HMRC’s Dave Hartnett has admitted that his information on tax agent behaviour is “fragmented”. Between the 1990s and 2005 HMRC identified only eight qualified tax agents who were guilty of fraud - approximately 0.0000615% of the agent population.
Yet despite the fact that so few agents were affected HMRC ignored its findings and ploughed ahead with its “Working with Tax Agents” proposals. Justification of the introduction of a new penalty system for tax agents ran as follows, “… in some cases the behaviour or performance of a tax agent falls short of what might be expected. HMRC is aware that this is the case in only a small fraction of the tax agent community…”
Critics of the Agent consultation (including the Chartered Institute of Taxation and Association of Taxation Technicians) were quick to observe that HMRC had failed to provide any evidence about the numbers of agents affected. This point became an immediate concern when HMRC produced draft legislation in March 2010 as it then became apparent that HMRC had its sights on penalising a far greater population than rogue tax agents, in fact, it intended to penalise anyone who gave any tax advice, free or not.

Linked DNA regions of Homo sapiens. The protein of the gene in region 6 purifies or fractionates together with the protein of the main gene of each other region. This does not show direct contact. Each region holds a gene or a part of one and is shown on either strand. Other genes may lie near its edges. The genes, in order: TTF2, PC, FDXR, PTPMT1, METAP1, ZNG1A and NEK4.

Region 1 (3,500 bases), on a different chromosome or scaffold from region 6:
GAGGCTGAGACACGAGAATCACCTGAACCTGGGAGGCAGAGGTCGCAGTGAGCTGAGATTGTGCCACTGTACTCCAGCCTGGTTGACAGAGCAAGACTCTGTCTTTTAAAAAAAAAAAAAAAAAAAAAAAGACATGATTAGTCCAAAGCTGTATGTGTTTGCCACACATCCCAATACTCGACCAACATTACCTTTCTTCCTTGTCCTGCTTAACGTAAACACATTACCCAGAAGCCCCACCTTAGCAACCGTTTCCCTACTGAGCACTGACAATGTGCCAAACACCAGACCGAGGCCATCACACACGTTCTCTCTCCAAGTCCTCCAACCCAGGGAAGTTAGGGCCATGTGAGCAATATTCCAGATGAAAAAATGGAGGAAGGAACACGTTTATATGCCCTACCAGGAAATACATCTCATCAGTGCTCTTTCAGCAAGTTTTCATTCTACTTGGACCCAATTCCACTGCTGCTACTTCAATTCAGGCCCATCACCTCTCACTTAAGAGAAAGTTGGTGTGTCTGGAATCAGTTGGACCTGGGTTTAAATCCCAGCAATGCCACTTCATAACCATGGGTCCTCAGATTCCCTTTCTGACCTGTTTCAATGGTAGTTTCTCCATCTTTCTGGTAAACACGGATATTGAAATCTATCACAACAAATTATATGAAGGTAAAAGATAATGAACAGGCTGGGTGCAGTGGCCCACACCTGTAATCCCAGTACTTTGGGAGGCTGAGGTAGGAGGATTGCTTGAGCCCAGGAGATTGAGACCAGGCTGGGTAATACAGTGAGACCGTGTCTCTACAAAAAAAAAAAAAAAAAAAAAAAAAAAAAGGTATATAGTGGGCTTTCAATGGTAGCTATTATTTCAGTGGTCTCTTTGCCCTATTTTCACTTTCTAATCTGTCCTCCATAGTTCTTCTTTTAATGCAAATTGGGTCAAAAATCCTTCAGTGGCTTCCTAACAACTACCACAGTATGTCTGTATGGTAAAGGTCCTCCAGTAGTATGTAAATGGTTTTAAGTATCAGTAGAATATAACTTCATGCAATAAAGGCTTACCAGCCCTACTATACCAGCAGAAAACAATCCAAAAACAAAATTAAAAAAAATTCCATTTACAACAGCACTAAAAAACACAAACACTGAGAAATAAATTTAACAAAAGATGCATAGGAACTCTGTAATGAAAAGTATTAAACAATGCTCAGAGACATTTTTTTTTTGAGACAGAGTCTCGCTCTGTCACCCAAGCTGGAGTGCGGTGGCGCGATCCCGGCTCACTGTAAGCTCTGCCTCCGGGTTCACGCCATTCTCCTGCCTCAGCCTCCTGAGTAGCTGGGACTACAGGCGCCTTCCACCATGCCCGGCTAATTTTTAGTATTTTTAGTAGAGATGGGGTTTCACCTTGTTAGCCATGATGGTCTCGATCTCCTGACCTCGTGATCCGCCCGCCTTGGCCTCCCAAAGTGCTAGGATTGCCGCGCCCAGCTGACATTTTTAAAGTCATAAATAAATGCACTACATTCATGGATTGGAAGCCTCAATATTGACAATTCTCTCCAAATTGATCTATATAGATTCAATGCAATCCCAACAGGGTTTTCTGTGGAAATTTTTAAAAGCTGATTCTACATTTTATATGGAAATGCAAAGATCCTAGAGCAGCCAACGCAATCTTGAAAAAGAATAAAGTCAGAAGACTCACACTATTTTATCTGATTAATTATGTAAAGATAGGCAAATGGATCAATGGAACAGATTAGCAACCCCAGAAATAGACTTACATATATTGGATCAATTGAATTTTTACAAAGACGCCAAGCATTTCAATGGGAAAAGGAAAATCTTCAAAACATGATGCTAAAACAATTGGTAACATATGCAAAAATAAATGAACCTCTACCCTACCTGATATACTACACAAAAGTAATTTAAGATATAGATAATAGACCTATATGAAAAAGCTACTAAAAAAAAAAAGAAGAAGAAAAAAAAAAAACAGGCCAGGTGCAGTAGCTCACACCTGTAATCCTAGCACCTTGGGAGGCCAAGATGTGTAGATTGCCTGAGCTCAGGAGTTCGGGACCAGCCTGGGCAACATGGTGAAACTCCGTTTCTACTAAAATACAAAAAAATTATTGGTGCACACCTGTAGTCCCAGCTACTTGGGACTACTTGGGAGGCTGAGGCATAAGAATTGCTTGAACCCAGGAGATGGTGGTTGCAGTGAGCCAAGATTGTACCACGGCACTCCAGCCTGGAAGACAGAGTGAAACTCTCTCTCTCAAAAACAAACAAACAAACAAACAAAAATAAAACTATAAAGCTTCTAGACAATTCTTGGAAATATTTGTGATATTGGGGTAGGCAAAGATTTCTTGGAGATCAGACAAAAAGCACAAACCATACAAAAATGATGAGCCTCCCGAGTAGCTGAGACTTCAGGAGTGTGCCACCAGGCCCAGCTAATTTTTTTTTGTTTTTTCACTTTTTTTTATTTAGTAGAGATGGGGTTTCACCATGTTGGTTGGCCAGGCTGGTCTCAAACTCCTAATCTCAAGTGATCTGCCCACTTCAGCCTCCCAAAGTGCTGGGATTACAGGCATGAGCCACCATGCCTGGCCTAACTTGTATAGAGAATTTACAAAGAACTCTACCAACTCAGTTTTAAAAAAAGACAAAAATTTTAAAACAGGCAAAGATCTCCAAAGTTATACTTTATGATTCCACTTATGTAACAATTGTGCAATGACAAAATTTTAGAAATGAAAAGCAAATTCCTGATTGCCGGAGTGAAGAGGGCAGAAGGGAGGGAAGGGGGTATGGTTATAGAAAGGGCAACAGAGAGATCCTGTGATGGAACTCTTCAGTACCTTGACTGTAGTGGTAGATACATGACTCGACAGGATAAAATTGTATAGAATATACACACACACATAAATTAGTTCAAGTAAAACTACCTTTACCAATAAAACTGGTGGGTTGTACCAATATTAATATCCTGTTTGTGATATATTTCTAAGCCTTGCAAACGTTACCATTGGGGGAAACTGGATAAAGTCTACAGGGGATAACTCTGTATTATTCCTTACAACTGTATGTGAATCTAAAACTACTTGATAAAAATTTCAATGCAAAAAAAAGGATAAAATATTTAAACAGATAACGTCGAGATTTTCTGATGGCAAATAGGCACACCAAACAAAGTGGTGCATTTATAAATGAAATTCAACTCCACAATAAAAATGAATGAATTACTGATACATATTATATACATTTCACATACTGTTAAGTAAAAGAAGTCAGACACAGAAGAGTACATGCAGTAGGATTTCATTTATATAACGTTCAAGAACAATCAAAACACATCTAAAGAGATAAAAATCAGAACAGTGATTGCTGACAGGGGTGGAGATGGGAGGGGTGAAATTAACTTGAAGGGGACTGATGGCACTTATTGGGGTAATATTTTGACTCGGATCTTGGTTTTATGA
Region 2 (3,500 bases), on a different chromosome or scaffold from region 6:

Now, according to Accountancy magazine, the truth is revealed: not a “small, but more like a miniscule proportion of rogue agents are at work.”
It says, “the figures are revealed in a recent letter from HMRC permanent secretary Dave Hartnett to Francesca Lagerberg, head of tax at Grant Thornton and member of the ICAEW Tax Faculty’s technical committee.
He said that the department’s most reliable data came from an exercise it carried out in 2005 for direct tax to identify tax losses in civil cases where it had access to working papers. This showed a tax loss totaling over £20m in 16 cases. It then added data from two criminal enquiries into unqualified accountants who were acting as agents, which were concluded in 2009, and another ongoing case, involving a qualified agent. These involved a further £8m.
Hartnett concludes: ‘Of the 11 cases where we have information on their status, eight are qualified and three are unqualified.’ There is no definitive data on the remaining cases.”
Critics of HMRC’s proposals may now well also call into question the reliability of HMRC’s impact assessment which was released in conjunction with the original proposals.